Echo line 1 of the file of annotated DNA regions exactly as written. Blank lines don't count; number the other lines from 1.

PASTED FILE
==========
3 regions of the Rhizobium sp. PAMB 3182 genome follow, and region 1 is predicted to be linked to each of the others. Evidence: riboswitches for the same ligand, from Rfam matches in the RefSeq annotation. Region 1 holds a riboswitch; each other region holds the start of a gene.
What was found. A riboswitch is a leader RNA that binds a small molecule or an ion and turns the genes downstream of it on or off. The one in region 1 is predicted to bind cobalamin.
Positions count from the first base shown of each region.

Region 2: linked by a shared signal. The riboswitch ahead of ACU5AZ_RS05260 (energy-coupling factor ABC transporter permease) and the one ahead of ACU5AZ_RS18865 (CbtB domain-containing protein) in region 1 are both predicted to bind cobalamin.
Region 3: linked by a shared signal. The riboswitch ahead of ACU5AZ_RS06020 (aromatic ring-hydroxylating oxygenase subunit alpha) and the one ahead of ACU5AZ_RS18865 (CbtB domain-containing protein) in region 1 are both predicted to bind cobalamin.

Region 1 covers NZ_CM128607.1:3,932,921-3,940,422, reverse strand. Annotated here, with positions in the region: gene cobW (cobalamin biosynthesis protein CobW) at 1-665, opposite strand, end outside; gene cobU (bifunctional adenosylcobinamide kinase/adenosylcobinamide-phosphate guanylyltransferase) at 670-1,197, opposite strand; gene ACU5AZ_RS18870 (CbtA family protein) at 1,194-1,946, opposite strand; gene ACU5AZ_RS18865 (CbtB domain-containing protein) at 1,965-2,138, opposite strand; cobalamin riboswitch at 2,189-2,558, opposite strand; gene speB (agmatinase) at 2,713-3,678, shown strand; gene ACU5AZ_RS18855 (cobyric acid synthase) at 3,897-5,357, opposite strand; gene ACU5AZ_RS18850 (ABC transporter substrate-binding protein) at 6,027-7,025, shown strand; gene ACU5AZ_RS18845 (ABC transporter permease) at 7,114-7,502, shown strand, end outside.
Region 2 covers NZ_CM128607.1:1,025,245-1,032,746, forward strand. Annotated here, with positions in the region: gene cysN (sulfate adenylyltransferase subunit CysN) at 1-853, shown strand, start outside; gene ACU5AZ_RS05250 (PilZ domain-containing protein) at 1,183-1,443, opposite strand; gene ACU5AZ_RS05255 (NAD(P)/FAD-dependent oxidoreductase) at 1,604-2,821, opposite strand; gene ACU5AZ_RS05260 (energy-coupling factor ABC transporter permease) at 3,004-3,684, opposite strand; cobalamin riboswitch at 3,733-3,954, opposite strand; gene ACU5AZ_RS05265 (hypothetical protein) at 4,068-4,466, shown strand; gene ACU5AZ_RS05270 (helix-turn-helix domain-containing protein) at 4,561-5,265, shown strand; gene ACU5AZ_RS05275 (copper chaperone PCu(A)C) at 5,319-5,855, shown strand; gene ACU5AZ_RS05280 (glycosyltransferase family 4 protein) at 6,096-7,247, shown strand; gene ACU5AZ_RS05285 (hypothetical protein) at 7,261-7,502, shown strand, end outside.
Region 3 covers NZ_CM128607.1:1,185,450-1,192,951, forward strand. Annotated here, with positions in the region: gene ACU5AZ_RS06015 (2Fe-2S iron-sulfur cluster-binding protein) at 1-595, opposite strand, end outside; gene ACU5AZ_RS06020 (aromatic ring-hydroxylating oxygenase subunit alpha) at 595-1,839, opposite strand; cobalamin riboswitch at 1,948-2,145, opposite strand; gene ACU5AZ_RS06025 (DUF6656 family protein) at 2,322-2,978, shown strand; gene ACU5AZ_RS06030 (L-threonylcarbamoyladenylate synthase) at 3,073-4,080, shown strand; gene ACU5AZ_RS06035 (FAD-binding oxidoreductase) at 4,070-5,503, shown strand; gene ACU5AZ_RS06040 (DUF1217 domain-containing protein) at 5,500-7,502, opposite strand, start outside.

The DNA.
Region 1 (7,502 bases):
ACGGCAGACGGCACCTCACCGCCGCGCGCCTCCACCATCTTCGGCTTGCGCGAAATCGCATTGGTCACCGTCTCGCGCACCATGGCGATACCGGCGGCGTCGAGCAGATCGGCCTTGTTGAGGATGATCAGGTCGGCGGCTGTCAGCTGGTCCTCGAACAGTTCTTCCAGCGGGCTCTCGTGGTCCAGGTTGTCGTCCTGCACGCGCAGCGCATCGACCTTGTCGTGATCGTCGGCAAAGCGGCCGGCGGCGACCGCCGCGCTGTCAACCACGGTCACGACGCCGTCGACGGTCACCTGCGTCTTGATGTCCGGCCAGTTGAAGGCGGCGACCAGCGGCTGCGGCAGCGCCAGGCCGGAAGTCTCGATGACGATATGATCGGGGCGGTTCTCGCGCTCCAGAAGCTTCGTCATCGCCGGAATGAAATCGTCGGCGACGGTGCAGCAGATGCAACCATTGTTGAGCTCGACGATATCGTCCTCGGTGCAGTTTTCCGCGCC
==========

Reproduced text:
3 regions of the Rhizobium sp. PAMB 3182 genome follow, and region 1 is predicted to be linked to each of the others. Evidence: riboswitches for the same ligand, from Rfam matches in the RefSeq annotation. Region 1 holds a riboswitch; each other region holds the start of a gene.